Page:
“As a kid, E.E. Cummings was my favourite classic poet,” Gonzales says, mentioning Cummings’ "somewhere i have never travelled,gladly beyond" as a poem that he has carried with him. He recites a line from memory: “‘Nobody, not even the rain, has such small hands’. I love the surrealism of that. I drew a parallel between E.E. Cummings and [Cigarettes After Sex song] "Baby Blue Movie". You could tell his stuff was really surreal and cryptic but then you could also tell that there's actually something sexual going on, in a romantic way. It’s coded, but it’s a bit dirty.

"There’s a storyline to “Baby Blue Movie”; it’s two distinct memories. I’m using coded language to tell those stories. It’s really a polyamorous song, a ménage à trois, an atmosphere of that kind of love. Sexually, it’s one partner with different partners around them.”

“Baby Blue Movie” is not the only track on the new album that refuses to shy away from discussing sex or relationships with multiple partners at once. Gonzales appears to be growing bolder with his songwriting, straying away from more conventional monogamous love songs such as “K” or “Sweet”, the titular track itself referencing being “deep within a threesome kiss.” Though he now identifies as heterosexual, he is very open about his journey with sexuality.

“As a kid I remember experimenting a bit. It was cool to try but it didn’t do much for me. For whatever reason, I’m definitely more towards women. I love the idea of freedom, if I felt one day that I was attracted to someone of the same sex. There’s a free spirit to it that ideally I have. If that opportunity arises, then it arises.”

Returning to influences, Gonzales notes that there were a few books he wanted to draw from and incorporate into Cigarettes After Sex’s music. The work of Richard Brautigan stands out, particularly his novella Trout Fishing in America, and poetry collection The Pill Versus the Springhill Mine Disaster.

“The poetry in that book was really influential in Cigarettes,” Gonzales admits. “He was able to be really dirty, kinda vulgar, but also very sexual. It’s also very gentle, romantic and there’s a sweetness to it.” The final two stanzas of “The Beautiful Poem” perfectly encapsulate Gonzales’ argument about the poet:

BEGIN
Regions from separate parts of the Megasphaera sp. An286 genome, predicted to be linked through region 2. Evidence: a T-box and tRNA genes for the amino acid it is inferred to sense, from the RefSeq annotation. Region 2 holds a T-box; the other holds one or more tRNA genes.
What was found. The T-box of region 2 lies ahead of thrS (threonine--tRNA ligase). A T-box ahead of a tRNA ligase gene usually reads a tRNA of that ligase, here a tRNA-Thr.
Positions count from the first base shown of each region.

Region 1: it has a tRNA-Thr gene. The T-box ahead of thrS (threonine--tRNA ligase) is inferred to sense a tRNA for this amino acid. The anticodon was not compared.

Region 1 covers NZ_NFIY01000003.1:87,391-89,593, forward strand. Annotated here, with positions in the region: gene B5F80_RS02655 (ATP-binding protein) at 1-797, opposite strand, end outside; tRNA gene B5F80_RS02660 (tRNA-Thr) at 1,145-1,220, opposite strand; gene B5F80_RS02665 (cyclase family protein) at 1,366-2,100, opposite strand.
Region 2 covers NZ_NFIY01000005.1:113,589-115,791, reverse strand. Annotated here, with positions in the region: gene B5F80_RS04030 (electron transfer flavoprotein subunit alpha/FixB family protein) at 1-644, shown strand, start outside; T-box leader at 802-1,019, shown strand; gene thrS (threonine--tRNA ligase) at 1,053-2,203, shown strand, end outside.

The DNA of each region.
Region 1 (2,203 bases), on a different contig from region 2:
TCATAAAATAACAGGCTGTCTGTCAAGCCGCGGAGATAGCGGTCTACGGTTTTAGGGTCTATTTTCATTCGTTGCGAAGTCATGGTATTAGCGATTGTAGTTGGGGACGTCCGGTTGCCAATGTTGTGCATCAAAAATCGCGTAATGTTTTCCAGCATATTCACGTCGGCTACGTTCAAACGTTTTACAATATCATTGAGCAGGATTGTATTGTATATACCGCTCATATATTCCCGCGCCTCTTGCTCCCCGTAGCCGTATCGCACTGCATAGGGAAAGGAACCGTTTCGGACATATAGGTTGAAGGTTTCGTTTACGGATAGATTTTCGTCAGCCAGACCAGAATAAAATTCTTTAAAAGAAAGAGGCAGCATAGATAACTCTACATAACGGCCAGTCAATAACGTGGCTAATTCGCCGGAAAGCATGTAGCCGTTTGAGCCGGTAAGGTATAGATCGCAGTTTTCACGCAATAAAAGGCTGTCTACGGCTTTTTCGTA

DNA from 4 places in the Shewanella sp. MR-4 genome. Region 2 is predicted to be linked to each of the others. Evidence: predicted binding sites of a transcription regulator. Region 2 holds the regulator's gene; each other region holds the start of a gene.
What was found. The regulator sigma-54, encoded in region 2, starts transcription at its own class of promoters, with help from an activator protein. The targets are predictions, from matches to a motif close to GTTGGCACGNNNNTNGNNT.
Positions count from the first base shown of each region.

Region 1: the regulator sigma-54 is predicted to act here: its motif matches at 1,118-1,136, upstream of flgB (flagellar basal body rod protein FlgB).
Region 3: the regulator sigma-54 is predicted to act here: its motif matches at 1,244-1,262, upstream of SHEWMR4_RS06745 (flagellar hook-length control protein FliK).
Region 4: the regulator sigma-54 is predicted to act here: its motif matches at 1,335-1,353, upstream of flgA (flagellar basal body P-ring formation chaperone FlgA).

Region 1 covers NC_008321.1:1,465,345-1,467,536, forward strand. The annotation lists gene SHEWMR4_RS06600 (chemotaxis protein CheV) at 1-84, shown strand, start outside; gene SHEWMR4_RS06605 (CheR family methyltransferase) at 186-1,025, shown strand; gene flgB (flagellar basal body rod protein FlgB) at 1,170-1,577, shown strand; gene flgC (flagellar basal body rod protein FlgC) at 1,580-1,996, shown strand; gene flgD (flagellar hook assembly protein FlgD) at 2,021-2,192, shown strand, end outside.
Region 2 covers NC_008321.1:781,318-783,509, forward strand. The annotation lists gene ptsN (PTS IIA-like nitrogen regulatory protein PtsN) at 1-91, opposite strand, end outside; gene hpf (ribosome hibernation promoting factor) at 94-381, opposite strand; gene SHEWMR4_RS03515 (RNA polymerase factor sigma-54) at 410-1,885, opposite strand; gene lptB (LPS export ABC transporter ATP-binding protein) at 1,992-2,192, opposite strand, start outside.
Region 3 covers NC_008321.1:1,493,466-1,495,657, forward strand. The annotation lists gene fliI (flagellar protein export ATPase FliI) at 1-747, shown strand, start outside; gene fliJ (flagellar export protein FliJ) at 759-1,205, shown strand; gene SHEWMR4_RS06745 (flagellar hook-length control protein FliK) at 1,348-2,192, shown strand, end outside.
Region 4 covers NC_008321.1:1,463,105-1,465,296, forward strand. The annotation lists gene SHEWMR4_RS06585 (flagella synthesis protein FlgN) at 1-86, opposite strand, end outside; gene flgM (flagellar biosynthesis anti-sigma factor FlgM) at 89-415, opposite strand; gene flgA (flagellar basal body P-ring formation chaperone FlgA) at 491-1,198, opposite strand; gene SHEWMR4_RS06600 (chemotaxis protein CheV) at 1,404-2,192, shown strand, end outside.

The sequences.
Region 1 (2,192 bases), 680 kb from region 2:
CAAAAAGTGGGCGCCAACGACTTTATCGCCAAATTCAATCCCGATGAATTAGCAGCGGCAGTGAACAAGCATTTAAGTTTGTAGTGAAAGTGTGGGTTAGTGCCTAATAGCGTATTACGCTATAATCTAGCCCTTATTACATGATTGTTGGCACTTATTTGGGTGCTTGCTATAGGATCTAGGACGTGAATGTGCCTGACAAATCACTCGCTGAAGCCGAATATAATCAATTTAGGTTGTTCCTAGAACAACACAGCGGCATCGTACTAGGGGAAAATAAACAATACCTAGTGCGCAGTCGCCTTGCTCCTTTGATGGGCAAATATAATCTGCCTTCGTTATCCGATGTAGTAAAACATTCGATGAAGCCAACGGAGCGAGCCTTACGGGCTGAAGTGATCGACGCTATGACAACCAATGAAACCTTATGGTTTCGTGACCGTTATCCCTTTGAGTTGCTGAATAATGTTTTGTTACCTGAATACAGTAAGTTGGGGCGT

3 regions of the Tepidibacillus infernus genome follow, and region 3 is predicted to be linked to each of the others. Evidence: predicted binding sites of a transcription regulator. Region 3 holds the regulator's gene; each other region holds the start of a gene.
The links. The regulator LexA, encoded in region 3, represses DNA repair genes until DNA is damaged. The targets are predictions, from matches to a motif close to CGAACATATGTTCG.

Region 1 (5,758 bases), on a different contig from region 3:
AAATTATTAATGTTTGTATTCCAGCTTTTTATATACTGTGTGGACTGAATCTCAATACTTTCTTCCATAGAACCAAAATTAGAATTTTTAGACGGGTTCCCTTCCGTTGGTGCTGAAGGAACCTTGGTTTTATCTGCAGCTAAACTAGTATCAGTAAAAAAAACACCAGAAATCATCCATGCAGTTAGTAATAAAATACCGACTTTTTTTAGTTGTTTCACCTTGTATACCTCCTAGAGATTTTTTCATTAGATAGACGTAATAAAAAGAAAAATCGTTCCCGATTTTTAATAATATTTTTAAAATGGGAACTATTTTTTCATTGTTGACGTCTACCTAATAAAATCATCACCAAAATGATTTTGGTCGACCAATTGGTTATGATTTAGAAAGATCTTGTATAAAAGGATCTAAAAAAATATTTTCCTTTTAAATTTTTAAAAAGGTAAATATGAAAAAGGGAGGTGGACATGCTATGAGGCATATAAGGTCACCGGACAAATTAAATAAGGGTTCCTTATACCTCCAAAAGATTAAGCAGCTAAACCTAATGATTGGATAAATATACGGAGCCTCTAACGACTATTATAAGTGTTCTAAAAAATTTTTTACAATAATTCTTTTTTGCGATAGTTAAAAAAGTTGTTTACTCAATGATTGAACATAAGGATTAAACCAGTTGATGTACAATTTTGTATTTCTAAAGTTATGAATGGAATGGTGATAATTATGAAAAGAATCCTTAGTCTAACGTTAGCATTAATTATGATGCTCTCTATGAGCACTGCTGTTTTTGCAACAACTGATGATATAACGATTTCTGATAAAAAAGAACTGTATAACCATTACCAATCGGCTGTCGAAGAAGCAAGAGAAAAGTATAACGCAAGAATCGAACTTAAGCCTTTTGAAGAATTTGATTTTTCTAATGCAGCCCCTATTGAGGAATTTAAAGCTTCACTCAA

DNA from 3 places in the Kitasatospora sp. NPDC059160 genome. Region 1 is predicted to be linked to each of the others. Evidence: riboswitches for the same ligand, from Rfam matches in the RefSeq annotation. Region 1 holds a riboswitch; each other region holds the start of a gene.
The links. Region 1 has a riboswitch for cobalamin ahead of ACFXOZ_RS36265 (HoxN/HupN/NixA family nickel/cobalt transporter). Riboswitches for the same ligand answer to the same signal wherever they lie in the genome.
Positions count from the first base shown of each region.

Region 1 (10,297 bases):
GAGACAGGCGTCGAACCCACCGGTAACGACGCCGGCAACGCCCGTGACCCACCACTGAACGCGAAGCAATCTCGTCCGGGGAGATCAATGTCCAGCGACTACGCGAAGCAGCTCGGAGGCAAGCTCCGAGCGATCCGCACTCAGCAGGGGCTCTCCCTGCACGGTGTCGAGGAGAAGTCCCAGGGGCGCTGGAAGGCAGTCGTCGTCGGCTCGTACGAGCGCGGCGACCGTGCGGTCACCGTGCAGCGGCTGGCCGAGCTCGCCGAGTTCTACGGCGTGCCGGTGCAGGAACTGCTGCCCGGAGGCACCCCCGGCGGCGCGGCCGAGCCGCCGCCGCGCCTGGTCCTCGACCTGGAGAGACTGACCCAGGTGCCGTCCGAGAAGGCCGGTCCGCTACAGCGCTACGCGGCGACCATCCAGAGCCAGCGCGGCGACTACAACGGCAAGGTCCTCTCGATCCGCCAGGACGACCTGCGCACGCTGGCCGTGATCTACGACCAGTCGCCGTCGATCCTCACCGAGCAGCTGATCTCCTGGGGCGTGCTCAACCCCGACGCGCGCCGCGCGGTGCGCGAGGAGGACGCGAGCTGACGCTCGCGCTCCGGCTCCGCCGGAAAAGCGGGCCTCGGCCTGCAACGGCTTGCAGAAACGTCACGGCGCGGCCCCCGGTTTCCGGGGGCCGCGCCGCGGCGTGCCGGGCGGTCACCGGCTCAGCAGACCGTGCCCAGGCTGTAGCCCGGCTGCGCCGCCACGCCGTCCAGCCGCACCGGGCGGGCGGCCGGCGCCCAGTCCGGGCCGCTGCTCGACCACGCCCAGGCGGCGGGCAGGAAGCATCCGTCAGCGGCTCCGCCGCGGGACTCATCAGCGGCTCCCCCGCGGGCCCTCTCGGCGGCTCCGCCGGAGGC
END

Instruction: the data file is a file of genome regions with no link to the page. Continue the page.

Pissing a few moments ago

I looked down at my penis


Knowing it has been inside

you twice today makes me

feel beautiful.

The final book he mentions is The Wind-Up Bird Chronicle by Haruki Murakami, which he adores for its storytelling and exploration of relationships. The novel is partly an account of a disintegrating marriage, a theme also reflected in X’s’ “Dreams From Bunker Hill”.

“That song always makes me sob,” Gonzales confesses. “You have all this hope with somebody, you have all these fantasies and dreams of you together. That song is very specific to when I moved into the apartment with that girlfriend for the first time and the little memories we have together. It makes me choke up to talk about it. It takes me back to when everything was really sweet with that person.”

Cigarettes After Sex - Greg Gonzales 1 2024

With so many people reaching for Cigarettes After Sex records during times of longing and grief, and this new record recollecting moments surrounding Gonzales’ last breakup, what advice would Gonzales offer to anyone going through heartbreak?

“I always have to face heartbreak head on. That’s what I would tell someone to do. It's scary, it’s like having withdrawals from drugs. You can become a different person for a while when you’re going through very intense heartbreak. The saddest thing about that is hope. You have all these dreams of somebody; you make all these plans with somebody. You picture being with them forever, moving in together, having a house or having kids, getting married or travelling the world with them. The really painful thing is that when it's over all those dreams have to die. That’s what the hardest thing is.

“So even if you lose them and you’re not with them anymore, those dreams still stay with you, you want them back but you can’t get rid of those dreams. You have to finally let that go. If someone’s struggling with heartbreak, they have to let go of the hope they have of being with somebody.”

X’s is an album that encapsulates this bittersweetness. Despite what critics might say about one-dimensionality, Cigarettes After Sex offer us soft-spoken consistency in a tumultuous world. In their tender dream-pop, grief and desire stroll side by side on the shore of memory.

X's will be released on 12th July 2024 via Partisan Records